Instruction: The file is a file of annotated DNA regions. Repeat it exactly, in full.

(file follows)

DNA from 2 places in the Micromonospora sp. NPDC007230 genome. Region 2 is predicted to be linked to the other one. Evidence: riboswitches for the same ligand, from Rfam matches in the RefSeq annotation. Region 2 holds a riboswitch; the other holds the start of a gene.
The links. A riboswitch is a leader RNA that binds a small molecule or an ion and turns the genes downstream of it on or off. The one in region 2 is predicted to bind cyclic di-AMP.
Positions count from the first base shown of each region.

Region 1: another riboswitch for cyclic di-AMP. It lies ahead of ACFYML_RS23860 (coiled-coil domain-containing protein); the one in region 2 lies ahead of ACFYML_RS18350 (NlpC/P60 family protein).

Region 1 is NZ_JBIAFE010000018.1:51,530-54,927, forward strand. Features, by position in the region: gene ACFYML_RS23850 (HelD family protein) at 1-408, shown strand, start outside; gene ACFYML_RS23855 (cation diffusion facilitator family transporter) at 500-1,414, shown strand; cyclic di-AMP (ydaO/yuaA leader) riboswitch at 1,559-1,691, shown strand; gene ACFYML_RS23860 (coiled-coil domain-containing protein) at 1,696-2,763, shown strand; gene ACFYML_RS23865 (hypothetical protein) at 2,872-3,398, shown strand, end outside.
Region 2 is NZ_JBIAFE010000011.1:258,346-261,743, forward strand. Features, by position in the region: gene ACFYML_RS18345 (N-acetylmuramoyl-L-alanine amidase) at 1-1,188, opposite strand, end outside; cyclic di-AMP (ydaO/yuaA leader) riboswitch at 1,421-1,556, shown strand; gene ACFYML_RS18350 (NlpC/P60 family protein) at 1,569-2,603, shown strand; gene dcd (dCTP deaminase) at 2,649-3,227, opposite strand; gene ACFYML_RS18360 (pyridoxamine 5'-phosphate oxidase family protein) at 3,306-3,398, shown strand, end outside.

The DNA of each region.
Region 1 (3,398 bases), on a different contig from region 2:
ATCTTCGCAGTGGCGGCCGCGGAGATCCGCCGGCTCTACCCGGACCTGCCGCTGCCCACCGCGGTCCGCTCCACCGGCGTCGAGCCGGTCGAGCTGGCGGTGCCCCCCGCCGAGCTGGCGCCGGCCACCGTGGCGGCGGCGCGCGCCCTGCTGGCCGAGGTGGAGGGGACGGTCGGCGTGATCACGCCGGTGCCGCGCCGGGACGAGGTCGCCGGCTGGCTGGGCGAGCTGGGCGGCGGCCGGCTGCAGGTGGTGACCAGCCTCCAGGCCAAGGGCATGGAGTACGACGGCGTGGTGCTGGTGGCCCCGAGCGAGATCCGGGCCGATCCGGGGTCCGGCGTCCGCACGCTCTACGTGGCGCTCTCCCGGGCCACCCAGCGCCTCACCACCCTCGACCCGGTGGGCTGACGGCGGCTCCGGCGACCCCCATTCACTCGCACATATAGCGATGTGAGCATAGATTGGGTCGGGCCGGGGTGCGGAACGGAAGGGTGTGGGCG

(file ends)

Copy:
DNA from 2 places in the Micromonospora sp. NPDC007230 genome. Region 2 is predicted to be linked to the other one. Evidence: riboswitches for the same ligand, from Rfam matches in the RefSeq annotation. Region 2 holds a riboswitch; the other holds the start of a gene.
The links. A riboswitch is a leader RNA that binds a small molecule or an ion and turns the genes downstream of it on or off. The one in region 2 is predicted to bind cyclic di-AMP.
Positions count from the first base shown of each region.

Region 1: another riboswitch for cyclic di-AMP. It lies ahead of ACFYML_RS23860 (coiled-coil domain-containing protein); the one in region 2 lies ahead of ACFYML_RS18350 (NlpC/P60 family protein).

Region 1 is NZ_JBIAFE010000018.1:51,530-54,927, forward strand. Features, by position in the region: gene ACFYML_RS23850 (HelD family protein) at 1-408, shown strand, start outside; gene ACFYML_RS23855 (cation diffusion facilitator family transporter) at 500-1,414, shown strand; cyclic di-AMP (ydaO/yuaA leader) riboswitch at 1,559-1,691, shown strand; gene ACFYML_RS23860 (coiled-coil domain-containing protein) at 1,696-2,763, shown strand; gene ACFYML_RS23865 (hypothetical protein) at 2,872-3,398, shown strand, end outside.
Region 2 is NZ_JBIAFE010000011.1:258,346-261,743, forward strand. Features, by position in the region: gene ACFYML_RS18345 (N-acetylmuramoyl-L-alanine amidase) at 1-1,188, opposite strand, end outside; cyclic di-AMP (ydaO/yuaA leader) riboswitch at 1,421-1,556, shown strand; gene ACFYML_RS18350 (NlpC/P60 family protein) at 1,569-2,603, shown strand; gene dcd (dCTP deaminase) at 2,649-3,227, opposite strand; gene ACFYML_RS18360 (pyridoxamine 5'-phosphate oxidase family protein) at 3,306-3,398, shown strand, end outside.

The DNA of each region.
Region 1 (3,398 bases), on a different contig from region 2:
ATCTTCGCAGTGGCGGCCGCGGAGATCCGCCGGCTCTACCCGGACCTGCCGCTGCCCACCGCGGTCCGCTCCACCGGCGTCGAGCCGGTCGAGCTGGCGGTGCCCCCCGCCGAGCTGGCGCCGGCCACCGTGGCGGCGGCGCGCGCCCTGCTGGCCGAGGTGGAGGGGACGGTCGGCGTGATCACGCCGGTGCCGCGCCGGGACGAGGTCGCCGGCTGGCTGGGCGAGCTGGGCGGCGGCCGGCTGCAGGTGGTGACCAGCCTCCAGGCCAAGGGCATGGAGTACGACGGCGTGGTGCTGGTGGCCCCGAGCGAGATCCGGGCCGATCCGGGGTCCGGCGTCCGCACGCTCTACGTGGCGCTCTCCCGGGCCACCCAGCGCCTCACCACCCTCGACCCGGTGGGCTGACGGCGGCTCCGGCGACCCCCATTCACTCGCACATATAGCGATGTGAGCATAGATTGGGTCGGGCCGGGGTGCGGAACGGAAGGGTGTGGGCG